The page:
US Official On Quicker Visas For Indians

'Putting Every Ounce of Energy: US Official on Faster Visas for Indians

Indians make up a large portion of the recipients of H-1B and other work visas (File)

New Delhi, Washington:

The United States is “putting every ounce of its energy” into ending long visa wait times in India, including sending a cadre of consular officers to the country and opening other overseas embassies as far away Germany and Thailand for Indian visa applicants, according to a senior US visa official.

India was one of the few countries that saw a sharp increase in US visa applications after the lifting of coronavirus-related travel restrictions.

There is growing concern in India over the long waiting period for first-time visa applicants, particularly for those applying under the B1 (business) and B2 (tourism) categories. The waiting period for first-time B1/B2 visa applicants in India was close to three years in October last year.

“We are putting every ounce of our energy into eliminating the (visa) wait times in India,” Deputy Assistant Secretary for Visa Services, Julie Stufft told PTI in an interview.

Normalizing visa operations around the world is a top priority right now, she said.

“We are sending a cadre of consular officers to assist our staff in our embassy and consulates in India. They are working shifts during the day. They are working at weekends, mainly to conduct visitor visa interviews, which of course now is the only type of visa left for which we have long waiting periods,” she said.

The US has one of the largest visa operations in the world. “We have many different types of visas that we have to attend to in India.” Notable among them are visas for students, technology workers, immigrants moving permanently to the US, and members of the sea crew.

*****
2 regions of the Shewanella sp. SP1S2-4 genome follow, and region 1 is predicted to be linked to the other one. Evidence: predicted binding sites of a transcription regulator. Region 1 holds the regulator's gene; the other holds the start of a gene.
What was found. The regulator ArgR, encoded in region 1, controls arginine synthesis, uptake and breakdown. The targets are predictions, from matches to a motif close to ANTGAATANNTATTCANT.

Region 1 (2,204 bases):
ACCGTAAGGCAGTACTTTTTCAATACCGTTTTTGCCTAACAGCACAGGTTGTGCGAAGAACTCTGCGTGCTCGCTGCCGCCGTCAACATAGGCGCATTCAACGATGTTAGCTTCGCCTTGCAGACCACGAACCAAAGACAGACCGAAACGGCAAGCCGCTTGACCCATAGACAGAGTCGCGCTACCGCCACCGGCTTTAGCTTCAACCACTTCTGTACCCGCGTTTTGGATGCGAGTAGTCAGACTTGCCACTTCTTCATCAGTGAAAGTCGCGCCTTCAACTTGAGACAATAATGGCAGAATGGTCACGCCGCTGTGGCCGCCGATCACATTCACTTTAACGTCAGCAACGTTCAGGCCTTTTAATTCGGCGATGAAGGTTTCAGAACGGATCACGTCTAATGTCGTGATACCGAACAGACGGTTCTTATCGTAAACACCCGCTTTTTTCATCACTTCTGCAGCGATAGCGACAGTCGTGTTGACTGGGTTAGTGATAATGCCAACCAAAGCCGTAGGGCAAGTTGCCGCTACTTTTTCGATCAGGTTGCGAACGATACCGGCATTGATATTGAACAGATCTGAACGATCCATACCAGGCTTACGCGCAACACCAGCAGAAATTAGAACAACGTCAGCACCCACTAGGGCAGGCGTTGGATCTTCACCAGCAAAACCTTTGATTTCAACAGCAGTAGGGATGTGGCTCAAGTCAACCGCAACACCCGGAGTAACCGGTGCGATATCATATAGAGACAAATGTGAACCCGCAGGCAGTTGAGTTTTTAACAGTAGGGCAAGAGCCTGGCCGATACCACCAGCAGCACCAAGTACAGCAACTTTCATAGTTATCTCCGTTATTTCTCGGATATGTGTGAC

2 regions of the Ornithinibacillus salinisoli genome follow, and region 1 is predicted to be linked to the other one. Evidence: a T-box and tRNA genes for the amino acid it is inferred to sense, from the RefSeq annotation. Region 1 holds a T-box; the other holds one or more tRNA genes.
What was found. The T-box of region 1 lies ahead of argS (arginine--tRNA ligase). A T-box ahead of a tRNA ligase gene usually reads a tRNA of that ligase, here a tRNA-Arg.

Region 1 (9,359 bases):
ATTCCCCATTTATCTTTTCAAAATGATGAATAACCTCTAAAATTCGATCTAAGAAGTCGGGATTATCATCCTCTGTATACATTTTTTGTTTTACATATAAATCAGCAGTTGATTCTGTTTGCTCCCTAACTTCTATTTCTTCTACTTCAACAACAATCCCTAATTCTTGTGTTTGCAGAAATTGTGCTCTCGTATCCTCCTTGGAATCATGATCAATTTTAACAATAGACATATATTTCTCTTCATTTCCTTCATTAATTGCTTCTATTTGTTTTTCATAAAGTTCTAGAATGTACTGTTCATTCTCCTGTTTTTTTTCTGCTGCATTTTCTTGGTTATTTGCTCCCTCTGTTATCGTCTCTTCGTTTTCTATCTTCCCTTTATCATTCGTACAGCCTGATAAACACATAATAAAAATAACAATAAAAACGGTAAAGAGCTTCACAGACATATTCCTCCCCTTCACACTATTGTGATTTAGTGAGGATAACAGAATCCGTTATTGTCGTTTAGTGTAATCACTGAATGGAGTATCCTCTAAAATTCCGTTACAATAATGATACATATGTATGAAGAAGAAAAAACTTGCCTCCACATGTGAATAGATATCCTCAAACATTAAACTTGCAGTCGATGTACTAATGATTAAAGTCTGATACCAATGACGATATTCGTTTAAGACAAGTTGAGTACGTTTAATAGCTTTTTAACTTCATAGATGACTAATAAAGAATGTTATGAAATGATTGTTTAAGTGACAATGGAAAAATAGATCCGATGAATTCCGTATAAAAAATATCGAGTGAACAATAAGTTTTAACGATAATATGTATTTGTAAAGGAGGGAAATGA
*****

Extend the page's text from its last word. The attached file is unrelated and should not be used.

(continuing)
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The US has worked through all of these except for the largest category – visitor visas requiring an interview.

Stufft said in working through those types of visas this year, the US has made a lot of progress. The wait time for interviews for work visas – such as H-1B and L1 visas – has gone from 18 months to about 60 days.

The H-1B visa is a nonimmigrant visa that allows US companies to hire foreign workers in special occupations that require theoretical or technical expertise.

Indians make up a large portion of the recipients of H-1B and other work visas granted to skilled foreign workers, many in the technology industry.

India broke the record for most student visas last year and could do so again this year, she said, adding that India is now number two in the world in terms of international students at come to the United States.

“We are really, we are now focusing all our efforts on this visa for visitors and those, in particular, if you don’t need an interview, you don’t have to wait very long for a visa renewal. And that is also one part of our strategy,” she said.